Interesting article by Dr. Deborah Elms, Asian Trade Centre, Singapore who we must congratulate for being an incredibly busy advocate for trade in the region during lockdown!
I have been asked to speak at multiple online events this week alone on the topic of “supply chain resilience.” It’s not just supply chain professionals and business leaders worried about how to ensure that chains can bend, but not break, and handle the current and future crises with ease. Increasingly, government officials are also raising the topic.
Government officials are understandably concerned that global and regional supply chains are under threat. In some circumstances, particularly in sectors critical for fighting and managing the COVID 19 pandemic, chains have not always delivered as intended.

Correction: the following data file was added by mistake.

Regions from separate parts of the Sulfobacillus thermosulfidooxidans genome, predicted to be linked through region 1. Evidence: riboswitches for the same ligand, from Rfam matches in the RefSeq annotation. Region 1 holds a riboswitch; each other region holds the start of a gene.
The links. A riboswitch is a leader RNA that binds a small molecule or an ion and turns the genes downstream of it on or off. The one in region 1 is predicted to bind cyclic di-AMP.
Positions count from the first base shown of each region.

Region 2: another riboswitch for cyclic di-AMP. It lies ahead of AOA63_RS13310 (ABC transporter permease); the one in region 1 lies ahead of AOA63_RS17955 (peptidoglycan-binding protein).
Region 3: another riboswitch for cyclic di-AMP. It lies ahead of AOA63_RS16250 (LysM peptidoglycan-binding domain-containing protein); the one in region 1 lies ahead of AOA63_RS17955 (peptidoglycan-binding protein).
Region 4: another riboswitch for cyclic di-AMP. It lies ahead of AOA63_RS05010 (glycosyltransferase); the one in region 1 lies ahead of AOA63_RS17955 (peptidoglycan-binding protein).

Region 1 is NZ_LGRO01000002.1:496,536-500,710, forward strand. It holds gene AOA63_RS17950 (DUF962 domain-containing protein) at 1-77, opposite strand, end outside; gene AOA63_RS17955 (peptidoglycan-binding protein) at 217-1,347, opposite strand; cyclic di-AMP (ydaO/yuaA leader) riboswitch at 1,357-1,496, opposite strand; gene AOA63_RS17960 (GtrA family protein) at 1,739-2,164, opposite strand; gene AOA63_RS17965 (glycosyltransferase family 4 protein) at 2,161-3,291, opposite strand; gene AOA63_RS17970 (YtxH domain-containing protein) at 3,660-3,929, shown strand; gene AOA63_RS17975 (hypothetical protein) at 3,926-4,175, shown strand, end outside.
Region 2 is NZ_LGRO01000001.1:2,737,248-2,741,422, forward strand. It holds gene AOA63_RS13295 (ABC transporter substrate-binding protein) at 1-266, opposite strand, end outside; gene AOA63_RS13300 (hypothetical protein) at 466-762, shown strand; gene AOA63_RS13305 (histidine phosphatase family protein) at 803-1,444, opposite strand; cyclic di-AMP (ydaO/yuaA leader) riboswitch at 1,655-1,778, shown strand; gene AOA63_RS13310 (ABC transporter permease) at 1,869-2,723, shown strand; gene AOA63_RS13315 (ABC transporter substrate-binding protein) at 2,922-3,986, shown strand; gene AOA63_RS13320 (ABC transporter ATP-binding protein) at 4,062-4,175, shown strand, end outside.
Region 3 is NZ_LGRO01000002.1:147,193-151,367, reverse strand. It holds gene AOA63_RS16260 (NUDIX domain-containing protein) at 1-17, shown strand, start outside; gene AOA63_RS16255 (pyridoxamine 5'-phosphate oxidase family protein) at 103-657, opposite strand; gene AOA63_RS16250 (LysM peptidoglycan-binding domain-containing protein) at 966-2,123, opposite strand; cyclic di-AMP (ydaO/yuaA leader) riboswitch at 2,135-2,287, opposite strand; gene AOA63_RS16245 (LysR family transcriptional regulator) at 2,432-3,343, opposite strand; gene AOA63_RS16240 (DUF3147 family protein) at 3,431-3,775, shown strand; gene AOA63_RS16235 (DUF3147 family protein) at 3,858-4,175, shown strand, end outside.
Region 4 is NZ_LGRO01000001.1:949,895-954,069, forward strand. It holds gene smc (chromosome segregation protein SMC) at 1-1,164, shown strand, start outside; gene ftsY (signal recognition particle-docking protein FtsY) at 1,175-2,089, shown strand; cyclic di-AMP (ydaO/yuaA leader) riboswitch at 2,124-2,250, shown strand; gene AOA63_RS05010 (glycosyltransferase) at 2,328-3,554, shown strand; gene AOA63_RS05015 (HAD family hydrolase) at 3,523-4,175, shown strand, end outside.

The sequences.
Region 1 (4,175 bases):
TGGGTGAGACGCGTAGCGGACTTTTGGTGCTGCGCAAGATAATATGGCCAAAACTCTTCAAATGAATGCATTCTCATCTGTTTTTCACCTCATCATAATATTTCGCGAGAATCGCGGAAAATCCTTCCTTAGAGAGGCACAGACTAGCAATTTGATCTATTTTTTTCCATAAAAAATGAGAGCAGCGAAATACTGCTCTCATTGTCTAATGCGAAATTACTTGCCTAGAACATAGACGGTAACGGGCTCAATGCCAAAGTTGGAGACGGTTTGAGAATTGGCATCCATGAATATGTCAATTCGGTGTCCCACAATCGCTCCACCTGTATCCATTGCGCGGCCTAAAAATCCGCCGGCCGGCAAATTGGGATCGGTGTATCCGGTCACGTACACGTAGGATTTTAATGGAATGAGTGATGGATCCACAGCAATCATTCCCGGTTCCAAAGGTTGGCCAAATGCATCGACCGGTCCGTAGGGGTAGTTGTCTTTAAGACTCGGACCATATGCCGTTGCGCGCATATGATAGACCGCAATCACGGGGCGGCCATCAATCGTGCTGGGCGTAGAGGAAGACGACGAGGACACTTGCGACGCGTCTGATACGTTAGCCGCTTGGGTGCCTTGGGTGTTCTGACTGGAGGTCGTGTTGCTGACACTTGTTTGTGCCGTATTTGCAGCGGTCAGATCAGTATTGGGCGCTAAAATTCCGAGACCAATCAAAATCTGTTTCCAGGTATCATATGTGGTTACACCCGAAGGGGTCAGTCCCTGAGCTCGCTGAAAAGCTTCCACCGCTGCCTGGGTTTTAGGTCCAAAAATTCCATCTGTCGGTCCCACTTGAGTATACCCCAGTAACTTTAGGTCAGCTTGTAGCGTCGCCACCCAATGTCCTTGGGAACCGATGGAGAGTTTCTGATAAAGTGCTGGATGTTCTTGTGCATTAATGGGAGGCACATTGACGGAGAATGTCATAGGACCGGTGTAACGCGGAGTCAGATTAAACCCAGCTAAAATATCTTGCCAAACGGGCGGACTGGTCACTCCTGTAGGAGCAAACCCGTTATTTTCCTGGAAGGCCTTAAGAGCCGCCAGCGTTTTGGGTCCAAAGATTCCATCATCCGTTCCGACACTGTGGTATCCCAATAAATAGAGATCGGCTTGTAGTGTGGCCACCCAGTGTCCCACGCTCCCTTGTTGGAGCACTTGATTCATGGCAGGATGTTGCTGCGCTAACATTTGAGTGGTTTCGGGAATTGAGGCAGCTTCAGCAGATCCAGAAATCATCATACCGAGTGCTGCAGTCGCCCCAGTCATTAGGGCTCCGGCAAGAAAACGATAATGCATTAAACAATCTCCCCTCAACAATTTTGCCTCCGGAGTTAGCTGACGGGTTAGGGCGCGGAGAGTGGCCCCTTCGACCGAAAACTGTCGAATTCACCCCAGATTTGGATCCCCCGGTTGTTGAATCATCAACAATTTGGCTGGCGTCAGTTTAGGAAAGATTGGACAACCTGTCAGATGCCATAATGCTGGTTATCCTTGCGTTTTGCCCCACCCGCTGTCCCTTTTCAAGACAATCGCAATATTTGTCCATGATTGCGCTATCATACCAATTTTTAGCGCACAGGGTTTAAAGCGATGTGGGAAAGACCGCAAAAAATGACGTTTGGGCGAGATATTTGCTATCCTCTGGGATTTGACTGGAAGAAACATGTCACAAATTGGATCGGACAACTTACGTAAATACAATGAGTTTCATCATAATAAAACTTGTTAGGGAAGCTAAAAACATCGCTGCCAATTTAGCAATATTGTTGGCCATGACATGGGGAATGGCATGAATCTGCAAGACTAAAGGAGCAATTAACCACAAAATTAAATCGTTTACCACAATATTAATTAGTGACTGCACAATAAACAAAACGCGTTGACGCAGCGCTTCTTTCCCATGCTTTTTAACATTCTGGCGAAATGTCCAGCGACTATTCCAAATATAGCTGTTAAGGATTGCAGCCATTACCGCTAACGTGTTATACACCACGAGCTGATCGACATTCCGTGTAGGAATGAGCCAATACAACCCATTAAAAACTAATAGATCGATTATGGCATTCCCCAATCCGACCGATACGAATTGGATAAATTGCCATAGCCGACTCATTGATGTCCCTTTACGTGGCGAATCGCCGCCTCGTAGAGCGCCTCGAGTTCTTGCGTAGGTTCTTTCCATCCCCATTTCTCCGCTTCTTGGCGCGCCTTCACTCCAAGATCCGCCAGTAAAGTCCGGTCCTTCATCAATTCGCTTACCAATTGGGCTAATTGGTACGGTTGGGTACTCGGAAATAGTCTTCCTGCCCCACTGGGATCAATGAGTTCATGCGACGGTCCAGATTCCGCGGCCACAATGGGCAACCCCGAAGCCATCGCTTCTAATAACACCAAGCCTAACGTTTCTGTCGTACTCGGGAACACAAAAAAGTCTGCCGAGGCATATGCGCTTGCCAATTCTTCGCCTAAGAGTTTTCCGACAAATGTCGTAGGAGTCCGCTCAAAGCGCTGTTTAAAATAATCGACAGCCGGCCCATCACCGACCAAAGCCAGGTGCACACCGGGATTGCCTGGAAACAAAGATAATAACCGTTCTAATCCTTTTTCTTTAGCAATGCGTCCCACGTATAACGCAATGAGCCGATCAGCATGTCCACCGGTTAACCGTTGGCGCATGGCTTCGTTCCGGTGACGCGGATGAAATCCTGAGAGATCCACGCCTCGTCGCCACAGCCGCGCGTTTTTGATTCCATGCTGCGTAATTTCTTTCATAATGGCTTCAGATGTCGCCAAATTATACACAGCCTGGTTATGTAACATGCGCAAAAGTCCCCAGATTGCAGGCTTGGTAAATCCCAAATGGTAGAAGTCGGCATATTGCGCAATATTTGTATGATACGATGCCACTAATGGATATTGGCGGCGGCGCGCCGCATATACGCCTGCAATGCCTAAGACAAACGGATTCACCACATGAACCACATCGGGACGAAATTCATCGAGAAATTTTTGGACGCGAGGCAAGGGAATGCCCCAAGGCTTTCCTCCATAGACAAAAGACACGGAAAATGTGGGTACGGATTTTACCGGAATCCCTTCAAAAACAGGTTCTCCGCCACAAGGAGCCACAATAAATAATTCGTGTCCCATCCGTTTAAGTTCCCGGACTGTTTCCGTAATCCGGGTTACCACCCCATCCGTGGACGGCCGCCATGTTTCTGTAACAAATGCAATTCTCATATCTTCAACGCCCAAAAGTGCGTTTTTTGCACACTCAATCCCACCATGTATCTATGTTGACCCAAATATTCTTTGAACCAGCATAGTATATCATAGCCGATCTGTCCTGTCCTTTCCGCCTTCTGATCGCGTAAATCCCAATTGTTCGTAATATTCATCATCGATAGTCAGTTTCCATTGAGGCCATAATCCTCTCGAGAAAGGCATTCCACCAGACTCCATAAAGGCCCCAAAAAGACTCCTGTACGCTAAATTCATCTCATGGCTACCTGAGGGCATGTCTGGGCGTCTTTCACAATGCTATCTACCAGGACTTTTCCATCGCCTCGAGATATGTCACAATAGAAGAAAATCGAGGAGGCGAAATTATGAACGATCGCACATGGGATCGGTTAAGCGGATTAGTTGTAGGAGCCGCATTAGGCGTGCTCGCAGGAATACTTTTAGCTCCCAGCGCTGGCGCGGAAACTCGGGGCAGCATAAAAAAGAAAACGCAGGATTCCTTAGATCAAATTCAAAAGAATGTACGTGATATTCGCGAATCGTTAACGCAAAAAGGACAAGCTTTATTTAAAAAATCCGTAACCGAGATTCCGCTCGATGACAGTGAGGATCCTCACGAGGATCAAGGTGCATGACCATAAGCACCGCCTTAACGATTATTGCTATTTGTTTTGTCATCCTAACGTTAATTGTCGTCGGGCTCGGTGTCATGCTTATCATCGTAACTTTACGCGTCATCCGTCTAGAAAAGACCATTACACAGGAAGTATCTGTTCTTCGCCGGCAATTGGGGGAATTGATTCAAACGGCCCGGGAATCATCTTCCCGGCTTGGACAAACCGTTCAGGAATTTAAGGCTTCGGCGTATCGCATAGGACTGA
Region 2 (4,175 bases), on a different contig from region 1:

Companies have had to scramble to compensate for parts, components and raw materials getting stuck in one or another market under lockdown orders. Getting staff into manufacturing facilities has created another set of headaches for firms. Finally, the disruption in travel across the board has had significant consequences for the delivery of inventory and staff.
The net result of this unprecedented supply and demand shock to the economic system has led to many calls to build or rebuild supply chains with more “resilience.”
Resilience is a word, however, a bit like motherhood and apple pie. After all, who doesn’t want a mother or pie? Who wouldn’t want resilience in the face of disruption?